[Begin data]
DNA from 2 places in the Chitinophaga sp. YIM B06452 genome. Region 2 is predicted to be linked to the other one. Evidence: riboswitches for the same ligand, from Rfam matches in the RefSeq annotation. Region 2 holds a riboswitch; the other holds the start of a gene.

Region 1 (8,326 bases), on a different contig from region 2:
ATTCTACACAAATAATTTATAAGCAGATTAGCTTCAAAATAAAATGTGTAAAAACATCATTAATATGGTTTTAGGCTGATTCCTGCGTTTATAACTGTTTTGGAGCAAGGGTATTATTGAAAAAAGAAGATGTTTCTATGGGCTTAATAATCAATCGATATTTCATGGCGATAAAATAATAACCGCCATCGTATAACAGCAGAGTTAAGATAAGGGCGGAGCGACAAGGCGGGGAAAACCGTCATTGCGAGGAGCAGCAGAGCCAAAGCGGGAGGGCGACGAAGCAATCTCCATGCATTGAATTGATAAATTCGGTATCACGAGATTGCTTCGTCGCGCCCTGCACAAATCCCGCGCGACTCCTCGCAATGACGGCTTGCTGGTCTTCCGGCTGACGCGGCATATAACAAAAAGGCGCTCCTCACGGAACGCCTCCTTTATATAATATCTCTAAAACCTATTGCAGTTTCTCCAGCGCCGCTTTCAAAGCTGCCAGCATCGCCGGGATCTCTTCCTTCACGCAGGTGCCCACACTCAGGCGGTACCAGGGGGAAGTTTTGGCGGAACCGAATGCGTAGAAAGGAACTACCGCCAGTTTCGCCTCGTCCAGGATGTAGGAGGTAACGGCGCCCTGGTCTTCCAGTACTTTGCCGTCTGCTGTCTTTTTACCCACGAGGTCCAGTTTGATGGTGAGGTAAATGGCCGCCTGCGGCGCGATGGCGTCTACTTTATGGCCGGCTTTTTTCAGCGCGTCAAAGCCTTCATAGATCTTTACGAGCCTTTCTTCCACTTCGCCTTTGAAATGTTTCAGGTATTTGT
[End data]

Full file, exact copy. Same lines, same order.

DNA from 2 places in the Chitinophaga sp. YIM B06452 genome. Region 2 is predicted to be linked to the other one. Evidence: riboswitches for the same ligand, from Rfam matches in the RefSeq annotation. Region 2 holds a riboswitch; the other holds the start of a gene.

Region 1 (8,326 bases), on a different contig from region 2:
ATTCTACACAAATAATTTATAAGCAGATTAGCTTCAAAATAAAATGTGTAAAAACATCATTAATATGGTTTTAGGCTGATTCCTGCGTTTATAACTGTTTTGGAGCAAGGGTATTATTGAAAAAAGAAGATGTTTCTATGGGCTTAATAATCAATCGATATTTCATGGCGATAAAATAATAACCGCCATCGTATAACAGCAGAGTTAAGATAAGGGCGGAGCGACAAGGCGGGGAAAACCGTCATTGCGAGGAGCAGCAGAGCCAAAGCGGGAGGGCGACGAAGCAATCTCCATGCATTGAATTGATAAATTCGGTATCACGAGATTGCTTCGTCGCGCCCTGCACAAATCCCGCGCGACTCCTCGCAATGACGGCTTGCTGGTCTTCCGGCTGACGCGGCATATAACAAAAAGGCGCTCCTCACGGAACGCCTCCTTTATATAATATCTCTAAAACCTATTGCAGTTTCTCCAGCGCCGCTTTCAAAGCTGCCAGCATCGCCGGGATCTCTTCCTTCACGCAGGTGCCCACACTCAGGCGGTACCAGGGGGAAGTTTTGGCGGAACCGAATGCGTAGAAAGGAACTACCGCCAGTTTCGCCTCGTCCAGGATGTAGGAGGTAACGGCGCCCTGGTCTTCCAGTACTTTGCCGTCTGCTGTCTTTTTACCCACGAGGTCCAGTTTGATGGTGAGGTAAATGGCCGCCTGCGGCGCGATGGCGTCTACTTTATGGCCGGCTTTTTTCAGCGCGTCAAAGCCTTCATAGATCTTTACGAGCCTTTCTTCCACTTCGCCTTTGAAATGTTTCAGGTATTTGT